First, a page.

Re: NANFA-L--sturgeon in the aquarium trade

Subject: Re: NANFA-L--sturgeon in the aquarium trade
Date: Sun Dec 05 2004 - 17:01:41 CST

In a message dated 12/5/04 1:02:42 PM Eastern Standard Time, writes:

> Sturgeon as aquarium fishes is a recurring topic of discussion and debatre
> on this list.
> I recently ran across this article which may be of interest to those on both
> side of the issue.
> The Wisconsin Chapter of the American Fisheries Society formally opposes
> trade in any sturgeon species for use in the aquarium industry.
> You can read about it-in-the site listed on top.
> -

Looking-in-the problem strictly from that point of view given I have to agree
with them. Then again looking-in-the sale of all fish for aquarium use the
same can be said of them as well. I have never supported the sale of all
sturgeon species for sale as aquarium animals, only the smaller ones that through
their size and or ability to tolerate crowding could be kept in a reasonable
sized aquarium. Or those species that through the financial gain of selling them
as aquarium species could support both captive breeding and habitat
restoration. As many of you know I have a rather special obsession with large aquariums,
large fish, and sturgeons. I also support CITES and believe that for some
species to remain viable in the wild a commercial reason must be found to support
their existence. I am especially supportive of breeding the tiny species of
sturgeons as aquarium animals for the proceeds to go towards both supporting
their continued breeding and habitat restoration. I will be the first to admit
that the need for a financial incentive to insure the existence of a unique and
magnificent life form like the sturgeon is a shame and shows that we as a
species have a long way to go, it is however the truth no matter how distasteful
this might be. In my, often times called, obsession to obtain sturgeon for my
aquariums I have many times turned down offers of species sturgeon that were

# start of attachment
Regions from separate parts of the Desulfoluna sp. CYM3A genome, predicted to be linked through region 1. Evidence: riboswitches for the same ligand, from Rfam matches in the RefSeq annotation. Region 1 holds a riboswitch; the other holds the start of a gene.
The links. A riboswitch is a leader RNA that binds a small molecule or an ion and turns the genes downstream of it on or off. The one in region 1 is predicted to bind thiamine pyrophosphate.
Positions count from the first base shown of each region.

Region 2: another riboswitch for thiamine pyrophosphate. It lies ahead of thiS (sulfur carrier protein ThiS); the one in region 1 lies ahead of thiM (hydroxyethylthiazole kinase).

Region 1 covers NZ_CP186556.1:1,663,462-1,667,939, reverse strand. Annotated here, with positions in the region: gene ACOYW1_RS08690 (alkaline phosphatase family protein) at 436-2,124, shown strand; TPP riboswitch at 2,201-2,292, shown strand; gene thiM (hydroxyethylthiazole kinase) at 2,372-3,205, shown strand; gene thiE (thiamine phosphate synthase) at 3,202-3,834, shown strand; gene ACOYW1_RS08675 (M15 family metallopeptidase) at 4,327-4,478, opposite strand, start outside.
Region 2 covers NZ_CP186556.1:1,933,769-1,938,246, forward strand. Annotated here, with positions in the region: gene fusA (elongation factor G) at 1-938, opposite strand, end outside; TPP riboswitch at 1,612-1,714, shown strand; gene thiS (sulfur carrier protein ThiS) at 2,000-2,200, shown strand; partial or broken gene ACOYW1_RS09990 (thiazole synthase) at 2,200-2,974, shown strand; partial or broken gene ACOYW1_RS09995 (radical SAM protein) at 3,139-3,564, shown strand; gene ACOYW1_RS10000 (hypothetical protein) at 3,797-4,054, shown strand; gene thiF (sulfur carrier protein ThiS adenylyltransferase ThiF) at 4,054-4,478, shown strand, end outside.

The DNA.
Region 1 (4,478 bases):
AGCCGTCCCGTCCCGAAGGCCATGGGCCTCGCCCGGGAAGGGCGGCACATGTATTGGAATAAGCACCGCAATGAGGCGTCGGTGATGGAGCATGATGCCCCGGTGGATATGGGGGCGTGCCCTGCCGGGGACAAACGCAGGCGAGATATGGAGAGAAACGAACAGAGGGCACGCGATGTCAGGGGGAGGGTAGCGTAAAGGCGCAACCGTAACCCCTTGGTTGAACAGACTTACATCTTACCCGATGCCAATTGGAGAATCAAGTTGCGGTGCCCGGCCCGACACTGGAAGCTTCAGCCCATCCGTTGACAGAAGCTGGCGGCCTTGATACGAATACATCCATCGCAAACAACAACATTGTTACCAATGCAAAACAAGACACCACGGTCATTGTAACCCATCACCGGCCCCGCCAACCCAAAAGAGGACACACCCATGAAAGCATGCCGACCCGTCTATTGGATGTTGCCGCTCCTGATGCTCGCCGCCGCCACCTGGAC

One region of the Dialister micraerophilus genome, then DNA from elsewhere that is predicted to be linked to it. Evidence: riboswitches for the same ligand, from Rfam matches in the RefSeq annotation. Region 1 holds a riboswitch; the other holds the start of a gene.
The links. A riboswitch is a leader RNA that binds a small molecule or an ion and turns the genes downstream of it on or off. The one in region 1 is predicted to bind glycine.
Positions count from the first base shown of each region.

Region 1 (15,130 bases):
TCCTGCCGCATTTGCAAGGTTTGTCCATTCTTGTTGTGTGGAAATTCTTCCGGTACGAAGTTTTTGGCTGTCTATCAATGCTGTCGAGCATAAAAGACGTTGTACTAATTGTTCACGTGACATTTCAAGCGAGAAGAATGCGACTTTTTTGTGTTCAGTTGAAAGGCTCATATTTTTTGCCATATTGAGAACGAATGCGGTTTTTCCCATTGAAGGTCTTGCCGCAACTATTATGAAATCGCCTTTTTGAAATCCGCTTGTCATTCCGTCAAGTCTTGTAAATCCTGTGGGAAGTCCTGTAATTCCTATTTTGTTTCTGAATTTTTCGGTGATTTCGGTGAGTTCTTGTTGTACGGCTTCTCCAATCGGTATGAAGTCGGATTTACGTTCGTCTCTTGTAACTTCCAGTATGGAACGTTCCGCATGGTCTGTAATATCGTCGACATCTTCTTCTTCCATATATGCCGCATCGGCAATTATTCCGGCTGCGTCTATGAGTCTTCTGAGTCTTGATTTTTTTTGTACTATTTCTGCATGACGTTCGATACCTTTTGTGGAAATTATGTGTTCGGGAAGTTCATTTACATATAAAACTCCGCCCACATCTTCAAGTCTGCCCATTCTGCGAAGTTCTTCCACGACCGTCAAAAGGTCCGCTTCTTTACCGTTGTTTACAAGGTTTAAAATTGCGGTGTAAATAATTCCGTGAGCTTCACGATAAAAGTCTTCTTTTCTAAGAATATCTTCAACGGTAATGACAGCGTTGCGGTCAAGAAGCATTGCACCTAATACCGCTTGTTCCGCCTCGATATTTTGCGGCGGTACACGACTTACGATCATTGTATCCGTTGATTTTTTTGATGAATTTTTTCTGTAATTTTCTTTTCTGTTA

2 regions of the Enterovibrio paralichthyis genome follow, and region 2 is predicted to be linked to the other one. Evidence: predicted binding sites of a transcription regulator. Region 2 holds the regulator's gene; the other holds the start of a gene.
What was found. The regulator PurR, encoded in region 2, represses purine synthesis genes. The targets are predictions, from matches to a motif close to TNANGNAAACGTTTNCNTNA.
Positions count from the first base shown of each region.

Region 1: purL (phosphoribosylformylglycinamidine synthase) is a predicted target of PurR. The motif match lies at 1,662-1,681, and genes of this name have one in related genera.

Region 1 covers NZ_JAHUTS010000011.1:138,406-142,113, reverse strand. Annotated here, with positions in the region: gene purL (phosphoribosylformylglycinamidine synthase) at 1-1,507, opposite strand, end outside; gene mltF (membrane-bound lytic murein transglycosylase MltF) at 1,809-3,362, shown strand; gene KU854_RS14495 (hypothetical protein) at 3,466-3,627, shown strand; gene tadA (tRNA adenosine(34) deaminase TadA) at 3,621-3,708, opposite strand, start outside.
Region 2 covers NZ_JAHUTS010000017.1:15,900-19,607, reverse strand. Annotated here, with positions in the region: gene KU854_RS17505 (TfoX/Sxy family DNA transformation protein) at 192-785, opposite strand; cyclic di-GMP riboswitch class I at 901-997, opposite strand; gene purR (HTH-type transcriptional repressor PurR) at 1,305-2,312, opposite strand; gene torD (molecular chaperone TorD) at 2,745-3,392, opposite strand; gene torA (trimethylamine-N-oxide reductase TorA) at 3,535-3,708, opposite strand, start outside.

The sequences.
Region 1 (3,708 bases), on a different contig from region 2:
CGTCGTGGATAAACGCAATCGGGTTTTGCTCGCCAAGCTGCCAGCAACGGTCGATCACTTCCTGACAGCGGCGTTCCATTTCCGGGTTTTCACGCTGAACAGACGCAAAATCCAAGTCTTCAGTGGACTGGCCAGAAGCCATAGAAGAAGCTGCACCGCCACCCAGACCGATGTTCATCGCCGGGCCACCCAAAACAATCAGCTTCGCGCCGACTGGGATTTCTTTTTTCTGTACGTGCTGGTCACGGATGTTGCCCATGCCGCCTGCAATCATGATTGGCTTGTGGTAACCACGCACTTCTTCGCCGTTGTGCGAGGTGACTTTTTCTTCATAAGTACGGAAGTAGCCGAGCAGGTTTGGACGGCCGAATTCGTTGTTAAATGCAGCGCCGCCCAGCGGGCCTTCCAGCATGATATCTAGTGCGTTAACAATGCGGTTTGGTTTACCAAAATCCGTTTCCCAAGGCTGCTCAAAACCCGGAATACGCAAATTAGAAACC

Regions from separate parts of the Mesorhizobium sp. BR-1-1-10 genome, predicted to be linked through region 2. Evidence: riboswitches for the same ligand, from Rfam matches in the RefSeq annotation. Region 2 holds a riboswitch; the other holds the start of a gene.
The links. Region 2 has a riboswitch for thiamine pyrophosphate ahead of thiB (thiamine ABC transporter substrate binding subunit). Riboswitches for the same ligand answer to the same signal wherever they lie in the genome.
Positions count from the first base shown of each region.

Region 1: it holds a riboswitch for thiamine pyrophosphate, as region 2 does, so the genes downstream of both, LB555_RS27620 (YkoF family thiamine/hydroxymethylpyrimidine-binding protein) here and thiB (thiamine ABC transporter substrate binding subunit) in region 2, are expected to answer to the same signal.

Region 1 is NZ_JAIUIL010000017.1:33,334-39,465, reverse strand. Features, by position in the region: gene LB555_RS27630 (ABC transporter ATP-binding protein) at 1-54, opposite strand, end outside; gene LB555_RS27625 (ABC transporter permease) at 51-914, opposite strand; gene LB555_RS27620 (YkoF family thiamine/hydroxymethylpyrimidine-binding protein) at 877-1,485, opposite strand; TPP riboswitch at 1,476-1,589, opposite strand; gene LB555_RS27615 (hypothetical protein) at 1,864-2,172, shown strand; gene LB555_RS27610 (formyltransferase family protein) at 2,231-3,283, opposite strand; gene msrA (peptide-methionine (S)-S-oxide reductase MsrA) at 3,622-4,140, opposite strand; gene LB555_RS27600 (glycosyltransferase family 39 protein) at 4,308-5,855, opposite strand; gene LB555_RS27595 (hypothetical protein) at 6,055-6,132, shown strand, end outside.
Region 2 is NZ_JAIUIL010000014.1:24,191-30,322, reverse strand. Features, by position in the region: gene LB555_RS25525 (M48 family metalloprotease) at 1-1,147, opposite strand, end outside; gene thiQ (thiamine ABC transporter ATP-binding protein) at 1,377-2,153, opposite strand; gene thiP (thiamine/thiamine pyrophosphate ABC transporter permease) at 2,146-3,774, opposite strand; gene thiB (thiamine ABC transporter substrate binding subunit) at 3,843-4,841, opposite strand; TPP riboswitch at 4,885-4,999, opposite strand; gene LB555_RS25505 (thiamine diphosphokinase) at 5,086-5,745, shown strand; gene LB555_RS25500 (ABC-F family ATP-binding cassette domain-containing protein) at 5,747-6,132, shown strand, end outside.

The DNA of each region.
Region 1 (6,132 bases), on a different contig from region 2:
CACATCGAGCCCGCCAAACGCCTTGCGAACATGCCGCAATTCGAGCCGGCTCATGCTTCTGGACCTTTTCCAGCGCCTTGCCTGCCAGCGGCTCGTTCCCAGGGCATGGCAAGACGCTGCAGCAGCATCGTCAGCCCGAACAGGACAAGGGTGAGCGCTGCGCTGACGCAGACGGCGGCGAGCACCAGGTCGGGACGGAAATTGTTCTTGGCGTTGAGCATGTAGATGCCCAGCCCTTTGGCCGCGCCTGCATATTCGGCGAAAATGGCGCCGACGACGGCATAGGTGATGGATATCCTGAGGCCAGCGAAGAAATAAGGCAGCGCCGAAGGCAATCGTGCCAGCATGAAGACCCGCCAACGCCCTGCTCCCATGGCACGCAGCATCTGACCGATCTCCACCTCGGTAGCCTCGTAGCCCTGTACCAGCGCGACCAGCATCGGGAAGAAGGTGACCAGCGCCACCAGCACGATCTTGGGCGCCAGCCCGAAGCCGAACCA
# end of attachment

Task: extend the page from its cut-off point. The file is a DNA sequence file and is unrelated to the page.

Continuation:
simply to large for me to keep and hand down to my sons as pets. In North
America the shovelnose sturgeon seems to be the best as a sturgeon species and
relatively easy to tell apart from most other large sturgeon. (some smaller
sturgeon being the exception) I have been peripherally involved in promoting the
breeding of Pseudoscaphirhynchus kaufmann" and Pseudoscaphirhynchus hermanni I
have been in contact with several people who want these sturgeon saved as
species-in-what ever cost. While there are things I do draw the line-in-I am not
above breeding them for sale and allowing some percentage of the money to go
into saving the species, especially their habitat. While I am sure there are
some on this list who are just biting-in-the bit to stomp all over me on this,
rest assured I am not alone nor is all my company eco midgets as I am. Steps
must be taken to assure some species are saved if only as aquarium species. At
least-in-some point you do have to possibility of saving them for real. Getting
back to the problem of protecting the local fish from exotics, something else
which is near and dear to my heart, simply making sweeping laws will not fix
the problem and could in fact make it worse. Whet we need is real intelligence
applied to this overall problem lately I've been thinking of licensing
aquarium keeping along the lines of HAM radio being used to allow people to keep
potentially invasive species with only limited sterilized fishes being available
to the general public. If course any sort of licensing could kill aquarium
keeping completely or another possibility could be keeping only fish native to
your area with more exotic fish requiring more licensing. Jan I'm not trying to
start another argument with this but I just felt something needed to be said.
Eventually something is going to be done about exotic release, no matter who
is eventually blamed for the main part of it repercussions will no doubt be
burdened by those with the lest political power, i.e. us!


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: Sat Jan 01 2005 - 12:41:47 CST